Trade Secret Law and Corporate Strategy authored by Darin Snyder & David Almeling: Trade secrets--stealing them, protecting them, enforcing them--are increasingly big business. To understand why, consider any information you know about your job that you're supposed to keep confidential. That information may qualify as a trade secret. Trade secrets thus concern everyone from the engineer who invents a better mousetrap to the marketer who knows pre-release prices, from the CEO who drafts the company's five-year plan to the HR rep who manages the organizational chart, and so on.
Trade Secret Law and Corporate Strategy is an accessible introduction to all things trade secret. It examines the audacious schemes of trade secret thieves by presenting dozens of case studies and the lessons to learn from them. It also offers best practices for protecting trade secrets from theft, investigating a suspected breach, and enforcing a trade secret in court and other forums. Preeminent intellectual property lawyers Darin Snyder and David Almeling have written this book for anyone who wants to learn about trade secrets: business people and engineers, judges and students, even attorneys who don't specialize in trade secret law.
• Provides an accessible introduction to trade secret law in the United States
• Offers "best practices" for businesses and organizations that need to create, maintain, protect, and enforce their own trade secrets and to avoid misappropriating others
• Details how to respond to the loss of trade secrets, from investigation to litigation
• Helps companies protect their trade secrets by explaining how to adopt policies that prevent the loss of confidential information
• Written in a case-study format which shows real-world examples of trade secret litigation and the lessons that can be learned from them
"Business, like magic, requires secrecy. It's often the detail behind the scenes that makes the difference between the surprisingly successful company and its lackluster competitors. Building on this simple insight, Darin Snyder and David Almeling have forged a comprehensive and practical guide on how to recognize, use, and protect valuable trade secrets. Written like a 'how to' guide, but with a litigator's attention to detail, Keeping Secrets: A Practical Introduction to Trade Secret Law and Strategy is a must have for every general manager and lawyer who hopes to see business and clients thrive using their unique informational assets."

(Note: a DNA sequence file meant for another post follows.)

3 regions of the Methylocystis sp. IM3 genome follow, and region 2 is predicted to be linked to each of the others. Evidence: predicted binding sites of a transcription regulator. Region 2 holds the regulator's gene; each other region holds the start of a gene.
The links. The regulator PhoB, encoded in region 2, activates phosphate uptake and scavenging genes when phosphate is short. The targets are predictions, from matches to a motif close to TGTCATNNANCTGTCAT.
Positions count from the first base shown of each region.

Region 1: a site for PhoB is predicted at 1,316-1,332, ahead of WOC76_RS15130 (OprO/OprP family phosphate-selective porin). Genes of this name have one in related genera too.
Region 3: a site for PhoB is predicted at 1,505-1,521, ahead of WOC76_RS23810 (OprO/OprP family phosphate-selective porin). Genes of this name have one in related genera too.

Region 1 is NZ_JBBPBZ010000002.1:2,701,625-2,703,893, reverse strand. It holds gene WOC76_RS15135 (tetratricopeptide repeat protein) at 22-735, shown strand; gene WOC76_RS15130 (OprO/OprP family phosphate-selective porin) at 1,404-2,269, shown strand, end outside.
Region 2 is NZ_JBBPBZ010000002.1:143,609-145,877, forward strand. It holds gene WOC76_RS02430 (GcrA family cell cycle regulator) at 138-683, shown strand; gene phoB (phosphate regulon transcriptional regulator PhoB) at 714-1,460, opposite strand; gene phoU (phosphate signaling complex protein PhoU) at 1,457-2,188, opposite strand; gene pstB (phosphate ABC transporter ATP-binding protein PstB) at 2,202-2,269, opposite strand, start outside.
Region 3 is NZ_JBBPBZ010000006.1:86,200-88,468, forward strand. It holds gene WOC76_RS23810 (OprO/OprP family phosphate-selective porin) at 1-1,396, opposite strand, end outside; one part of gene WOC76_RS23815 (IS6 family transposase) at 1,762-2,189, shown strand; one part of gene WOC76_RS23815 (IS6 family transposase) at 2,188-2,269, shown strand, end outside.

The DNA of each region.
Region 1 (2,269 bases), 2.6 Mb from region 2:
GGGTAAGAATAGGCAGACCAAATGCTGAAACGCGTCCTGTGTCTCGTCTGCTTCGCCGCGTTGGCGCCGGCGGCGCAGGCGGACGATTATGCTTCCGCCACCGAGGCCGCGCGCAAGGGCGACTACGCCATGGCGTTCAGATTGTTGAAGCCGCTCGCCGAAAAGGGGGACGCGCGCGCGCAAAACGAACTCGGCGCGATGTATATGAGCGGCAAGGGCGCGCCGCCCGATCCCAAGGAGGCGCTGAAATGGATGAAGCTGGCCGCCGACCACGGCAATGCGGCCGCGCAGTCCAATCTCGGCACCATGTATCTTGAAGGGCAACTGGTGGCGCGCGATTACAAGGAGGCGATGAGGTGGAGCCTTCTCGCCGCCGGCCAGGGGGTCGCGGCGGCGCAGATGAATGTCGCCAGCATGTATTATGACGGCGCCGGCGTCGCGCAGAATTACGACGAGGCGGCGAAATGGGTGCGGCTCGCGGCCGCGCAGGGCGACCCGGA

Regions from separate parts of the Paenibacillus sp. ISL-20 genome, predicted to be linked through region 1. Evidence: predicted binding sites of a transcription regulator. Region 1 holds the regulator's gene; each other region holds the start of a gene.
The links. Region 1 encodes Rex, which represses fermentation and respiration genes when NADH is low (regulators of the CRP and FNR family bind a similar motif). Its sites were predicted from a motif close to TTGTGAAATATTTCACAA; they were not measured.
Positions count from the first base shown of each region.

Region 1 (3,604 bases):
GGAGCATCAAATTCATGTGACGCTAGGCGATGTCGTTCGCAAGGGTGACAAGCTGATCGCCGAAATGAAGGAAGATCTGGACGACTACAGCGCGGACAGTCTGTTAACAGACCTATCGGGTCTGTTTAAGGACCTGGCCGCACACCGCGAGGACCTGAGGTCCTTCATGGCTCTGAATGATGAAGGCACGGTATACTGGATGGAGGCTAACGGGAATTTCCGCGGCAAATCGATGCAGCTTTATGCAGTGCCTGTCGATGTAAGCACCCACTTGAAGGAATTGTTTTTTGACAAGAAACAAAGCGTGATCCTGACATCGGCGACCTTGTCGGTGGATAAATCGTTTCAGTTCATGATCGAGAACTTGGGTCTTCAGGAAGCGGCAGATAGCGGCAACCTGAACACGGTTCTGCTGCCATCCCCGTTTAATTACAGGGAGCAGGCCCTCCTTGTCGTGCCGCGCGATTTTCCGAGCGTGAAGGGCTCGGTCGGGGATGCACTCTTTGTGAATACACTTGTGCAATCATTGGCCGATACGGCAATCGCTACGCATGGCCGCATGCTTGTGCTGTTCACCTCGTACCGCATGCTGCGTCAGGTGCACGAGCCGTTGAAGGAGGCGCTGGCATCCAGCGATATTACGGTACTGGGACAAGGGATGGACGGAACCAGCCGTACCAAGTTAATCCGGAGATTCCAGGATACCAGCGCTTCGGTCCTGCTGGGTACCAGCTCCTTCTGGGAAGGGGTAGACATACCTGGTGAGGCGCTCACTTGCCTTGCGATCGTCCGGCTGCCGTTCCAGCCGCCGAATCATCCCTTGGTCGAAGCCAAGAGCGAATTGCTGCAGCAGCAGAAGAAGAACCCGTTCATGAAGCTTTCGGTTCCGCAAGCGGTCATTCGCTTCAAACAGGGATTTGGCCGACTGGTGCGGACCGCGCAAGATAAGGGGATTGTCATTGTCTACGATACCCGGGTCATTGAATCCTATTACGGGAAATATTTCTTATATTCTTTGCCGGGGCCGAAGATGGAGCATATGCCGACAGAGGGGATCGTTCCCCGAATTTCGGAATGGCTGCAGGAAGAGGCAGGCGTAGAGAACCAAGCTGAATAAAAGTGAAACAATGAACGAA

--Richard J. Lutton, Jr., Former Chief Patent Counsel, Apple Inc.
"Darin Snyder and David Almeling have written an excellent book that fills a void. Using contemporary cases and current examples that will resonate with both businesspeople and lawyers, Keeping Secrets is an indispensable primer that informs readers about trade secret law in a very accessible manner. Perhaps most importantly, this book offers practical suggestions for companies who want to build an effective trade secret protection program." --Janet Craycroft, Director, Legal Counseling at Intel Corporation and Incoming Chair of the Trade Secret Committee of the American Intellectual Property Law Association
"Keeping Secrets is a real opportunity for those who want a basic introduction to trade secrets without investing a lot of time. It maintains focus on the four most important areas - employees, physical and data security, and contracts - where this knowledge can be applied immediately. And its lively, journalistic style keeps the reader engaged, making points with memorable stories taken from actual cases." --James Pooley, Former President of the American Intellectual Property Law Association
"In Keeping Secrets, Snyder and Almeling suggest companies audit their trade secrets from time to time, and take other steps to identify whether a company's secrets are leaking. If litigation is the only option, they provide several useful strategies for navigating the various decisions that inevitably arise in trade secret cases, and helpful tips for avoiding the common pitfalls." --Brian Wm. Higgins, Maryland Intellectual Property Law Blog